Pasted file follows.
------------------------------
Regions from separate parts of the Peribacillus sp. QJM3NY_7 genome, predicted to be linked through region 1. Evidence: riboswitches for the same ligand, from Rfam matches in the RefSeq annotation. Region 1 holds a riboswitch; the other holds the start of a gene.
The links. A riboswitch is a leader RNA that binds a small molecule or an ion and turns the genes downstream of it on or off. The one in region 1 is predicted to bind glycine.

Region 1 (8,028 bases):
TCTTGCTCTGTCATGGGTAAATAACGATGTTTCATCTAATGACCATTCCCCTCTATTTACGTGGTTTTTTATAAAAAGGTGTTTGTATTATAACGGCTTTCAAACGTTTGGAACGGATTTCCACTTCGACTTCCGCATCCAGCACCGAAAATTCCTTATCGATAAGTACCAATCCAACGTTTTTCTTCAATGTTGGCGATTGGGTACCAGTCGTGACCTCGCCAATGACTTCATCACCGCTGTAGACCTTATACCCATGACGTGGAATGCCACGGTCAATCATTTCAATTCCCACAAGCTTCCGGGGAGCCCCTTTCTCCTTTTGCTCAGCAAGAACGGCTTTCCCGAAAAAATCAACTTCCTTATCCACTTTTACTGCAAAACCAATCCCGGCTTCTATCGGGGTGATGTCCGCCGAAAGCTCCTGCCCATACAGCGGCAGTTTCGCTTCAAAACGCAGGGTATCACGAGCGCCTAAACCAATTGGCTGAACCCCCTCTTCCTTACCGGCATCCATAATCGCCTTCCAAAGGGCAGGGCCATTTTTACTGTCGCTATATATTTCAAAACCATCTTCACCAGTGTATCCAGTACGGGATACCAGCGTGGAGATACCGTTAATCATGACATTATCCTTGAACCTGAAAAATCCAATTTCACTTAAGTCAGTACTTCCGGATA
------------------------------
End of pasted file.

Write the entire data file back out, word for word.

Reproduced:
Regions from separate parts of the Peribacillus sp. QJM3NY_7 genome, predicted to be linked through region 1. Evidence: riboswitches for the same ligand, from Rfam matches in the RefSeq annotation. Region 1 holds a riboswitch; the other holds the start of a gene.
The links. A riboswitch is a leader RNA that binds a small molecule or an ion and turns the genes downstream of it on or off. The one in region 1 is predicted to bind glycine.

Region 1 (8,028 bases):
TCTTGCTCTGTCATGGGTAAATAACGATGTTTCATCTAATGACCATTCCCCTCTATTTACGTGGTTTTTTATAAAAAGGTGTTTGTATTATAACGGCTTTCAAACGTTTGGAACGGATTTCCACTTCGACTTCCGCATCCAGCACCGAAAATTCCTTATCGATAAGTACCAATCCAACGTTTTTCTTCAATGTTGGCGATTGGGTACCAGTCGTGACCTCGCCAATGACTTCATCACCGCTGTAGACCTTATACCCATGACGTGGAATGCCACGGTCAATCATTTCAATTCCCACAAGCTTCCGGGGAGCCCCTTTCTCCTTTTGCTCAGCAAGAACGGCTTTCCCGAAAAAATCAACTTCCTTATCCACTTTTACTGCAAAACCAATCCCGGCTTCTATCGGGGTGATGTCCGCCGAAAGCTCCTGCCCATACAGCGGCAGTTTCGCTTCAAAACGCAGGGTATCACGAGCGCCTAAACCAATTGGCTGAACCCCCTCTTCCTTACCGGCATCCATAATCGCCTTCCAAAGGGCAGGGCCATTTTTACTGTCGCTATATATTTCAAAACCATCTTCACCAGTGTATCCAGTACGGGATACCAGCGTGGAGATACCGTTAATCATGACATTATCCTTGAACCTGAAAAATCCAATTTCACTTAAGTCAGTACTTCCGGATA